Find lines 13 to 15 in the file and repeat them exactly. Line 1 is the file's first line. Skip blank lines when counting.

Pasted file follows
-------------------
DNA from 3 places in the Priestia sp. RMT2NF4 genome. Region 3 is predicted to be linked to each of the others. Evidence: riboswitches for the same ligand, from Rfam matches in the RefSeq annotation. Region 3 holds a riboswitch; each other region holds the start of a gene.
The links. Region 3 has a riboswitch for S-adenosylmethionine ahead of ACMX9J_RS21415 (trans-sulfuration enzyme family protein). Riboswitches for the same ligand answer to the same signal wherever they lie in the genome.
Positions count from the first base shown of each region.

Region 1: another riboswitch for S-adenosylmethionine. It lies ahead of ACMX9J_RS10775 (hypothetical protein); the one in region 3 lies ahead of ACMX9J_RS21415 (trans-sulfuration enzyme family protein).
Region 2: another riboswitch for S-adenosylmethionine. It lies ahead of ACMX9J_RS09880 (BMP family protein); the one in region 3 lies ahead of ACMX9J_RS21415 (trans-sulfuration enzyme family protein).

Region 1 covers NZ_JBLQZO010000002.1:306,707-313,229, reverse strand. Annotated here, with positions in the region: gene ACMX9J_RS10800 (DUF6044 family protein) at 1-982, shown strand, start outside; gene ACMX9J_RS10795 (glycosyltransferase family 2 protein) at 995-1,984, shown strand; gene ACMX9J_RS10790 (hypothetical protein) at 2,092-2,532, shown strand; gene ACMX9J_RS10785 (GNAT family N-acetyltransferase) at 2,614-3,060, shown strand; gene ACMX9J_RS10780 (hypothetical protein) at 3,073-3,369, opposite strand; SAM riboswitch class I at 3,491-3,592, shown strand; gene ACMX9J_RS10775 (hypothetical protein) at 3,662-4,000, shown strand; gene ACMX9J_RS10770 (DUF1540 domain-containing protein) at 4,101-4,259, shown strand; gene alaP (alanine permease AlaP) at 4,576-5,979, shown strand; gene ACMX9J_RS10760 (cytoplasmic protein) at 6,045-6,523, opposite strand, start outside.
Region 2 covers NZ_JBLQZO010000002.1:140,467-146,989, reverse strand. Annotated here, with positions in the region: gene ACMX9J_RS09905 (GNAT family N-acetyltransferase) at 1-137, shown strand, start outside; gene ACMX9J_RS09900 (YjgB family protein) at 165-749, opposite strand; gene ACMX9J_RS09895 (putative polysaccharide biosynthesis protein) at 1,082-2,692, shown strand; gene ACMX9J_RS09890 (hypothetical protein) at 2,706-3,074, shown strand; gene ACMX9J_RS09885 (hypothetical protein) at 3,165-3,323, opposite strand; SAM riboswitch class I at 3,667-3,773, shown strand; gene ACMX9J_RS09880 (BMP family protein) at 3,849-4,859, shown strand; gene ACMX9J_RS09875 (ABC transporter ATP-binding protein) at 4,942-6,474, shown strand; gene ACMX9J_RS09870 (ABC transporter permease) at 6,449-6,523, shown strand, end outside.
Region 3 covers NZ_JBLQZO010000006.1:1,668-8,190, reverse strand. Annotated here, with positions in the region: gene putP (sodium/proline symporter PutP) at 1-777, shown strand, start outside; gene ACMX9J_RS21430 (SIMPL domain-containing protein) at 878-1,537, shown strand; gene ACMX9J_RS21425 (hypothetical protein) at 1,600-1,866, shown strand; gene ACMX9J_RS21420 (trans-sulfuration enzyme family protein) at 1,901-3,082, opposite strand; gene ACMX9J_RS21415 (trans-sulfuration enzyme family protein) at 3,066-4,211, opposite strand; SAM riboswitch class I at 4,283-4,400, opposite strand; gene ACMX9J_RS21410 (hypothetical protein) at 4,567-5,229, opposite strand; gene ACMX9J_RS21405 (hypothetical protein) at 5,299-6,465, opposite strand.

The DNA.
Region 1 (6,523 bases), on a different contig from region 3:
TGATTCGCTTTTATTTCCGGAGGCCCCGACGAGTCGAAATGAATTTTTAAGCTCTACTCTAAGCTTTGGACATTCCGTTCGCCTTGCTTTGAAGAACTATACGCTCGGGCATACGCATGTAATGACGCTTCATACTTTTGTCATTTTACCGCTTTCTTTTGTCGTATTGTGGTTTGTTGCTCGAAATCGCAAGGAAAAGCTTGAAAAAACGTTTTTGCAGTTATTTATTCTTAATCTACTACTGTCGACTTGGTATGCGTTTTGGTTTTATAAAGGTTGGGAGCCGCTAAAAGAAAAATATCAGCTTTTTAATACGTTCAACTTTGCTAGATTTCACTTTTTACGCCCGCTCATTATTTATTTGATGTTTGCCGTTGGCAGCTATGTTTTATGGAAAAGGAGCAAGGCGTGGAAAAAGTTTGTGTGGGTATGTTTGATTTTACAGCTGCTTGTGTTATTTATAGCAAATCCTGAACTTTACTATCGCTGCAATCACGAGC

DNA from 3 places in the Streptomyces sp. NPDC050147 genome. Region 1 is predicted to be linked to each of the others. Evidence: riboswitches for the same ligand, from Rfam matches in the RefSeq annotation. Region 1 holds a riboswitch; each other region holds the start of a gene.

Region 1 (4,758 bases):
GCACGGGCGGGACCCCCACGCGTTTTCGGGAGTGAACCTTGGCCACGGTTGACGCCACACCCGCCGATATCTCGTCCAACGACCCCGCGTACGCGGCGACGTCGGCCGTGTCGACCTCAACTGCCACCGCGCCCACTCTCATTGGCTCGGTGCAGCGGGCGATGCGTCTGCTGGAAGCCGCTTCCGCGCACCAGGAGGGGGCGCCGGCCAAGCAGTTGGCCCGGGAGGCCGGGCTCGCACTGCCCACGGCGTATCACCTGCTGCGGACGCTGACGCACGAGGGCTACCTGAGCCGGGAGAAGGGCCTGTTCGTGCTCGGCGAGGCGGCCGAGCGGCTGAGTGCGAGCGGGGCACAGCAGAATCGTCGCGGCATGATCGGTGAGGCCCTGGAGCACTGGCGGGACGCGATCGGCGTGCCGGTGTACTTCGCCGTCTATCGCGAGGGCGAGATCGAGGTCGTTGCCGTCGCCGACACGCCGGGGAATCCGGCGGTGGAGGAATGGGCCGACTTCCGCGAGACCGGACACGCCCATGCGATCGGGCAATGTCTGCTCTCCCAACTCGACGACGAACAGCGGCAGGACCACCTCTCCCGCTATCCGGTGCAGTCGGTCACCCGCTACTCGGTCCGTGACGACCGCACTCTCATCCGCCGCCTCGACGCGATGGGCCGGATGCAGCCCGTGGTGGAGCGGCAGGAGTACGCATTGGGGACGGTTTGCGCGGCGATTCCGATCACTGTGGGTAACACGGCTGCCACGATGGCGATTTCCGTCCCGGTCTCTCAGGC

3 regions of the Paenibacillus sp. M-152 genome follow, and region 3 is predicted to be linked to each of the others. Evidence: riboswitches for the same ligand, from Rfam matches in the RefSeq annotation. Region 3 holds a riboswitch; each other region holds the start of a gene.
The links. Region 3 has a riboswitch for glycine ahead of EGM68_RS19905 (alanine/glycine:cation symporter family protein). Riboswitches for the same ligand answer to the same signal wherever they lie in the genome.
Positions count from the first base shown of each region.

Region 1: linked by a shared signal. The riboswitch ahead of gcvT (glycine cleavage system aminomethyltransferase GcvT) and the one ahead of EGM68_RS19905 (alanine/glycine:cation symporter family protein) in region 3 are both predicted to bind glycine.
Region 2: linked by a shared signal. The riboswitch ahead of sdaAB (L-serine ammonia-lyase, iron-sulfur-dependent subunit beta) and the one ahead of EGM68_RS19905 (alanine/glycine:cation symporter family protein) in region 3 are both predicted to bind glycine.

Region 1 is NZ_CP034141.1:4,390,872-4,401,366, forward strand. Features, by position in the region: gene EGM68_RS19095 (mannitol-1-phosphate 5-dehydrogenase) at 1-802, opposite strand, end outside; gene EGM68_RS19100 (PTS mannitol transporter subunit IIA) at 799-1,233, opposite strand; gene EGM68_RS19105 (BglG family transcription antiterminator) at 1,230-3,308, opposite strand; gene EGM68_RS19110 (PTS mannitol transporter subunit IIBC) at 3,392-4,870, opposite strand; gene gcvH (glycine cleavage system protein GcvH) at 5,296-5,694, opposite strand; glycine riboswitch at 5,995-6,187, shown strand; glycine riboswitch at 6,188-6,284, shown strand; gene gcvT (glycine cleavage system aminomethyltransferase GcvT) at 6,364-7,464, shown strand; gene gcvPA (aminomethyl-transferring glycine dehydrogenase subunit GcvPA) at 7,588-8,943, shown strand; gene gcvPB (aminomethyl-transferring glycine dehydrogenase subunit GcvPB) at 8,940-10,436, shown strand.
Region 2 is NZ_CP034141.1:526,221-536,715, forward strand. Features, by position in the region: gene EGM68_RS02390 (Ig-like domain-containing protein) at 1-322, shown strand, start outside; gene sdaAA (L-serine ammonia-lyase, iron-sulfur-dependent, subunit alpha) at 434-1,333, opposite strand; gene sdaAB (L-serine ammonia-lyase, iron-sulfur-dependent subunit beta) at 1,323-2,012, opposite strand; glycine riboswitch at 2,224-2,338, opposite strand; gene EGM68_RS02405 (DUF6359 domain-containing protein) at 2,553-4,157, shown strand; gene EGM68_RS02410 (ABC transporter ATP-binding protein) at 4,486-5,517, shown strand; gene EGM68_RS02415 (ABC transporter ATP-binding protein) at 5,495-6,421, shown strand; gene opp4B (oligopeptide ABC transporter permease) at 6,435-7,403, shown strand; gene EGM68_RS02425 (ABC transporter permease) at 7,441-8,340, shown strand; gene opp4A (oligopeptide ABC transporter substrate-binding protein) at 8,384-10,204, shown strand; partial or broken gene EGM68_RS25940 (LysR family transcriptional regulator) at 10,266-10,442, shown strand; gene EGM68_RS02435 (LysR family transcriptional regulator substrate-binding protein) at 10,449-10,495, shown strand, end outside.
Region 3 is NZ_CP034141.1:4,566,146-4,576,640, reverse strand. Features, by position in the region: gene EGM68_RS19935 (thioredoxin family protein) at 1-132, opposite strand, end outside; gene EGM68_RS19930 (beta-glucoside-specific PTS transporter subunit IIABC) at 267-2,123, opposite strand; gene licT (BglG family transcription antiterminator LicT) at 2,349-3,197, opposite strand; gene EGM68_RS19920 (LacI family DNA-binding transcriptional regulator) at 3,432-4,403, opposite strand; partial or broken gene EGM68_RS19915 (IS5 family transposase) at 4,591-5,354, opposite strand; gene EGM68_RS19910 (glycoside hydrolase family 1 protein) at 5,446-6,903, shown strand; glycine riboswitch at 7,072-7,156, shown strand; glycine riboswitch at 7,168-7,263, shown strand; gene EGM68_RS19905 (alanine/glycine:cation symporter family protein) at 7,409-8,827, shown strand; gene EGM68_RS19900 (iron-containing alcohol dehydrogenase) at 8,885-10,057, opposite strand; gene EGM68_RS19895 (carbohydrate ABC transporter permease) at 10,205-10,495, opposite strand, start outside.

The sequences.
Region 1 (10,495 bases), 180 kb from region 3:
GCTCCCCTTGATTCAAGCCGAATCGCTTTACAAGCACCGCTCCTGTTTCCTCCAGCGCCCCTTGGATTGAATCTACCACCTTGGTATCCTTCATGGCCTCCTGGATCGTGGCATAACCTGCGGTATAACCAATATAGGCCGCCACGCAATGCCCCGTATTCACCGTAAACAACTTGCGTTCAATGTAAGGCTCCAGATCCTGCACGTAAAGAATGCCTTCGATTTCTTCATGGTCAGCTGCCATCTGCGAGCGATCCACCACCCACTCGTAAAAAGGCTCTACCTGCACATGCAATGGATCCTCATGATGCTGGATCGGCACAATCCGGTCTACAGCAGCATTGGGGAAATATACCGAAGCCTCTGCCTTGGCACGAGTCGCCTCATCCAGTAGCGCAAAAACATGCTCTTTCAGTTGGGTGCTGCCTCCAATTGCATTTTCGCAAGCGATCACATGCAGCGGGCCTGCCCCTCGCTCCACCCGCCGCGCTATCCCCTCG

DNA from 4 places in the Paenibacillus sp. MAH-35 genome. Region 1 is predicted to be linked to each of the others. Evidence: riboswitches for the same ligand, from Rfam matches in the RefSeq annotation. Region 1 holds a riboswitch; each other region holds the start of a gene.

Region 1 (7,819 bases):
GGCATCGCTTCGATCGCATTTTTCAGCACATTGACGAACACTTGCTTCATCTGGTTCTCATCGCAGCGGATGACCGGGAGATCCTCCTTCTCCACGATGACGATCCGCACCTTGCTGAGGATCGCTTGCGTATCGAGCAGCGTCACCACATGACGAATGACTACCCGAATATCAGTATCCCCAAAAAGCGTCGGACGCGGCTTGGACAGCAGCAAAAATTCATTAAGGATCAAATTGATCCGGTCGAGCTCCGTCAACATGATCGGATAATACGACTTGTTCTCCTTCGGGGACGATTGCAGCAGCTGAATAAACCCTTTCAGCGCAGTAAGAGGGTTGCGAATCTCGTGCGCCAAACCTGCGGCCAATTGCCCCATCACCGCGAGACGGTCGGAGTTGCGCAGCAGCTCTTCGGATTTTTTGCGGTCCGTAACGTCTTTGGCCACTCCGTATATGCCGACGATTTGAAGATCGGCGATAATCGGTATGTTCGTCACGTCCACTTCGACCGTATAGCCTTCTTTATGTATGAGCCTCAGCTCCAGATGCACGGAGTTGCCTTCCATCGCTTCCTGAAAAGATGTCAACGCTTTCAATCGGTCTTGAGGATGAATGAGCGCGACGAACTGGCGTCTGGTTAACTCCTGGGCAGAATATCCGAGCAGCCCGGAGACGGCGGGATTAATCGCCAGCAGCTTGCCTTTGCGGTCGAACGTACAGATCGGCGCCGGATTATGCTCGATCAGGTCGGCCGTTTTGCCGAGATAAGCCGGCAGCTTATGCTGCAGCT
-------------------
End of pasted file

Region 1 (4,758 bases):
GCACGGGCGGGACCCCCACGCGTTTTCGGGAGTGAACCTTGGCCACGGTTGACGCCACACCCGCCGATATCTCGTCCAACGACCCCGCGTACGCGGCGACGTCGGCCGTGTCGACCTCAACTGCCACCGCGCCCACTCTCATTGGCTCGGTGCAGCGGGCGATGCGTCTGCTGGAAGCCGCTTCCGCGCACCAGGAGGGGGCGCCGGCCAAGCAGTTGGCCCGGGAGGCCGGGCTCGCACTGCCCACGGCGTATCACCTGCTGCGGACGCTGACGCACGAGGGCTACCTGAGCCGGGAGAAGGGCCTGTTCGTGCTCGGCGAGGCGGCCGAGCGGCTGAGTGCGAGCGGGGCACAGCAGAATCGTCGCGGCATGATCGGTGAGGCCCTGGAGCACTGGCGGGACGCGATCGGCGTGCCGGTGTACTTCGCCGTCTATCGCGAGGGCGAGATCGAGGTCGTTGCCGTCGCCGACACGCCGGGGAATCCGGCGGTGGAGGAATGGGCCGACTTCCGCGAGACCGGACACGCCCATGCGATCGGGCAATGTCTGCTCTCCCAACTCGACGACGAACAGCGGCAGGACCACCTCTCCCGCTATCCGGTGCAGTCGGTCACCCGCTACTCGGTCCGTGACGACCGCACTCTCATCCGCCGCCTCGACGCGATGGGCCGGATGCAGCCCGTGGTGGAGCGGCAGGAGTACGCATTGGGGACGGTTTGCGCGGCGATTCCGATCACTGTGGGTAACACGGCTGCCACGATGGCGATTTCCGTCCCGGTCTCTCAGGC

3 regions of the Paenibacillus sp. M-152 genome follow, and region 3 is predicted to be linked to each of the others. Evidence: riboswitches for the same ligand, from Rfam matches in the RefSeq annotation. Region 3 holds a riboswitch; each other region holds the start of a gene.